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I loved going to the sea ever since I can remember. In Germany it was the chilly harbours along the North Sea. The fishermen would sit there like a line of dominoes on the freezing cement curbs, their buckets filled with a variety of sole, mackerel, cod or whiting, while their cigarettes created a hazy cloud above their heads.

When we moved to South Africa we would use our weekends to visit Durban’s magnificent Indian Ocean. I have a distinct memory of my father and I enjoying the huge waves before being told off by the lifeguard. As newly arrived immigrants we did not understand a word that this bad-tempered, red-faced man was saying to us until he pointed to the rather obvious warning sign displaying a giant shark. Apparently, we were swimming in unprotected water and had thereby become tantalising human bait.

Since moving to Australia over three decades ago, I have never failed to appreciate the beautiful beaches of this fair isle. I have spent many hours walking the Mornington and Bellarine Peninsulas in Melbourne. The Sunshine Coast here in Queensland, however, has to take the prize for some of the most breathtaking beaches I have ever seen. And there is something so therapeutic about walking on their shores.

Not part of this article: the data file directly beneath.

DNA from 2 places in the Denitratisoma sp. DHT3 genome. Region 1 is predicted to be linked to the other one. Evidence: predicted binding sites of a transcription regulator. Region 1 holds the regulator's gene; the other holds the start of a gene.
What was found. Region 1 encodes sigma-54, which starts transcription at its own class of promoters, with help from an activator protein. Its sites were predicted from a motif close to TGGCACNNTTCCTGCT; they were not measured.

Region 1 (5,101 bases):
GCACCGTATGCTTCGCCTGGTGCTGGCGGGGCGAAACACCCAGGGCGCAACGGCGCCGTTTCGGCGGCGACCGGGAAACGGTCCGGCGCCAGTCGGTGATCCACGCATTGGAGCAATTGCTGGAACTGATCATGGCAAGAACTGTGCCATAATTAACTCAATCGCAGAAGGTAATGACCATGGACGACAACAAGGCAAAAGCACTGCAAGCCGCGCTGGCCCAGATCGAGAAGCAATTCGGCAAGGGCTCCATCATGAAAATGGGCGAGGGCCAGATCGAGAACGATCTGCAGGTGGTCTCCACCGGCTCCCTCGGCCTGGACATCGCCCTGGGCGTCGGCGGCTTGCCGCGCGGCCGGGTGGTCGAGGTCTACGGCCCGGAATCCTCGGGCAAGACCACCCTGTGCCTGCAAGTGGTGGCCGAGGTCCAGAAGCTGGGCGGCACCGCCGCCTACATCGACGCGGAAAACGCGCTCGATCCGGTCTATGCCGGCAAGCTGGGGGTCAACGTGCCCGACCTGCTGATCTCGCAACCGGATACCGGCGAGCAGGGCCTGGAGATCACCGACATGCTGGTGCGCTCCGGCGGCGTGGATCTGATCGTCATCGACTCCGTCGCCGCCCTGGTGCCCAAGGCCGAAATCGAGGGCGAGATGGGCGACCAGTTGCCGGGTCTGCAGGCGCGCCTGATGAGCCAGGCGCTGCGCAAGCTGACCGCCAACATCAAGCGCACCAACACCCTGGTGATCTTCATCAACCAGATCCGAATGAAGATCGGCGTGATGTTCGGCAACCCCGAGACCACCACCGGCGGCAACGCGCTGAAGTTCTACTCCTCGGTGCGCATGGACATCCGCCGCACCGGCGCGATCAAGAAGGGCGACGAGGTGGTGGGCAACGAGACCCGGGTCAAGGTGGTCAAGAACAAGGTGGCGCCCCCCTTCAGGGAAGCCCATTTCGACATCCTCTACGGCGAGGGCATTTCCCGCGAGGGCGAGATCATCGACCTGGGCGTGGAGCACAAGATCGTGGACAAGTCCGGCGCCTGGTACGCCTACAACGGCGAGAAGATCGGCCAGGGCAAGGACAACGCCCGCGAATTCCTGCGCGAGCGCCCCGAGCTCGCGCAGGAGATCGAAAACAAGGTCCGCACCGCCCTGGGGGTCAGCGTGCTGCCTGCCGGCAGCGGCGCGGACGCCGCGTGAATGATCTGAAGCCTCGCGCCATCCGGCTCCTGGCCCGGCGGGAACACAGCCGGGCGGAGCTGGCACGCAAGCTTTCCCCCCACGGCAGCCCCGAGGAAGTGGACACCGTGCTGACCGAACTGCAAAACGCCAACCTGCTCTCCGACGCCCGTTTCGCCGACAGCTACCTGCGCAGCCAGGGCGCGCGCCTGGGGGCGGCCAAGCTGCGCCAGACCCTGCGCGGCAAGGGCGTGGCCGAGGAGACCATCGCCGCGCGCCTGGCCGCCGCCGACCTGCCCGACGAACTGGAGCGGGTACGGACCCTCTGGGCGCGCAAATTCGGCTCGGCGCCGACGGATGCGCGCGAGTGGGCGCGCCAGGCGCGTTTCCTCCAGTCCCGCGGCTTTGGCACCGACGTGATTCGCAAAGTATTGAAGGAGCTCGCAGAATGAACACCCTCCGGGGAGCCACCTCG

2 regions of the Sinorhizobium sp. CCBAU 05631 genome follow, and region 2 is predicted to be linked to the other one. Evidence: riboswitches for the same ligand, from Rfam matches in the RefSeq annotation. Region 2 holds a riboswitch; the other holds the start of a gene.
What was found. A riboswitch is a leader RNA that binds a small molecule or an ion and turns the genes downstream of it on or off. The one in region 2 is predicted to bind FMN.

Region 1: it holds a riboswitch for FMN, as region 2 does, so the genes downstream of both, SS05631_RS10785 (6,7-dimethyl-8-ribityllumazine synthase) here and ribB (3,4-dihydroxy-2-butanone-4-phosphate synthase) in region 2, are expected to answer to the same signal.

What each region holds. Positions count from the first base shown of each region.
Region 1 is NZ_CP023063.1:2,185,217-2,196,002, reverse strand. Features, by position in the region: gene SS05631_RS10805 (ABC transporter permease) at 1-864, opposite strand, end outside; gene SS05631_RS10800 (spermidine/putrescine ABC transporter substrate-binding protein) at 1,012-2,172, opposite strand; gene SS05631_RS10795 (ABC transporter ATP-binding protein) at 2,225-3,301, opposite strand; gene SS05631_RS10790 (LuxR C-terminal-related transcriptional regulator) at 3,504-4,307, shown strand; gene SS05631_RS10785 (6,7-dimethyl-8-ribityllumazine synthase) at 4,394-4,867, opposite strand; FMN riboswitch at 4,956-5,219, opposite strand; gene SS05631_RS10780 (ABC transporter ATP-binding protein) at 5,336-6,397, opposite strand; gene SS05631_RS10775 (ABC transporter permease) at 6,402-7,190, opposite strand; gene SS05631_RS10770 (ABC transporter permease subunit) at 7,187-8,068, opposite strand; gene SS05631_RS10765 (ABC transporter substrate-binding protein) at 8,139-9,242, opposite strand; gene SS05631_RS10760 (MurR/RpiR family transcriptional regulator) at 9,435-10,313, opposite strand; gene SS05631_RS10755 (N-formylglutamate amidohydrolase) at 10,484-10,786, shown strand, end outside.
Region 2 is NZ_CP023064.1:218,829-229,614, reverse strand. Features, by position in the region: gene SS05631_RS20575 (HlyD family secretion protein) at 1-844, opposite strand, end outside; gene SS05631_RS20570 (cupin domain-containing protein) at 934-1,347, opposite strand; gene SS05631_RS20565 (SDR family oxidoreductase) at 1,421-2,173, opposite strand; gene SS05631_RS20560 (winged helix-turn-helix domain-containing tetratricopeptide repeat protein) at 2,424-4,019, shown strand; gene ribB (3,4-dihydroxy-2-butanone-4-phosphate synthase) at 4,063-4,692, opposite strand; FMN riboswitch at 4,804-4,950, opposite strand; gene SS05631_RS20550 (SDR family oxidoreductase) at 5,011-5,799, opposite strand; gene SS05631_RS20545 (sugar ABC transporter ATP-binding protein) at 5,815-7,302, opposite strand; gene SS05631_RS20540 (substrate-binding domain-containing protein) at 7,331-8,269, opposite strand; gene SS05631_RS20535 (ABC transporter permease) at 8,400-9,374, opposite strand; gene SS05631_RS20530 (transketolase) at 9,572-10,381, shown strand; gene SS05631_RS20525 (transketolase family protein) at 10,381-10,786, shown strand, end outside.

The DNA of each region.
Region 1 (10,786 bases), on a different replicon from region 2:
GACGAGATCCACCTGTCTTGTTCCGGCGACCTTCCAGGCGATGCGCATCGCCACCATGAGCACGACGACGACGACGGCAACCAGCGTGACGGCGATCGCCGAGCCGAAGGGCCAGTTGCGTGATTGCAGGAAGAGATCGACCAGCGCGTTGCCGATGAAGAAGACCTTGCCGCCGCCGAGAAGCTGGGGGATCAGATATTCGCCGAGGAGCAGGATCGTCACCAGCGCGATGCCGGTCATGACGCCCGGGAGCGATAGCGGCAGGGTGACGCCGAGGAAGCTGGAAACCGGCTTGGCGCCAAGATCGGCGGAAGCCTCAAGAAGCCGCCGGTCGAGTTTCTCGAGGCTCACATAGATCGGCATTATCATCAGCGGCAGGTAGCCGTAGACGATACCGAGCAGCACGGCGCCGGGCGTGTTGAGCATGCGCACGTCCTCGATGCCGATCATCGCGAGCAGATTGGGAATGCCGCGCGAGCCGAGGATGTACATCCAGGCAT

The sea teaches us many things. One of them is that there is a rhythm to life that we can miss amongst our often artificial, neon lights of suburbia. Nothing can stop the sun from rising or setting and no barrier can stop the tide from rolling in. Observing and connecting with this rhythmic part of nature stirs something deep inside of us … whispers of hope and providence.

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Swimming in the deep blue sea has always thrilled and scared me. It reminds me of life. The deep is not safe, yet sitting on the shores is not an option. On the shores I will never experience the healing, stinging salt water that washes over me, like my tears and my prayers. You never learn to swim in the shallows. There is something about launching out into the deep. Many years ago Jesus told a disheartened fisherman to launch into the deep. The rest, as they say, is history.

I look at my feet as I squelch the sand between my toes. The many broken shells remind me that they too, once held life, and that life passes quickly. “Travel lightly,” they whisper to me. Life is short and these feet are made for walking, not for being tied to the many cumbersome burdens that modernity claims we need. Accompanied by the unruly frivolity that overtakes my hair at the beach, it adds the classic reminder: “Beach Hair Don’t Care.” The sea and its shores reminds us of the splendid and simple joys of life.

Most of all, the sea reminds me that to wait is holy. The sea cannot be rushed or ruled. We can only wait … and in that sacrament of waiting we find untold treasures. Isn’t it about time you took a walk on the beach, dear friend?

“The beach is not a place to work; to read, write or to think … The sea does not reward those who are too anxious, too greedy, or too impatient. To dig for treasures shows not only impatience and greed, but lack of faith. Patience, patience, patience, is what the sea teaches. Patience and faith. One should lie empty, open, choiceless as a beach—waiting for a gift from the sea.”
– Anne Morrow Lindbergh (Gift from the Sea) –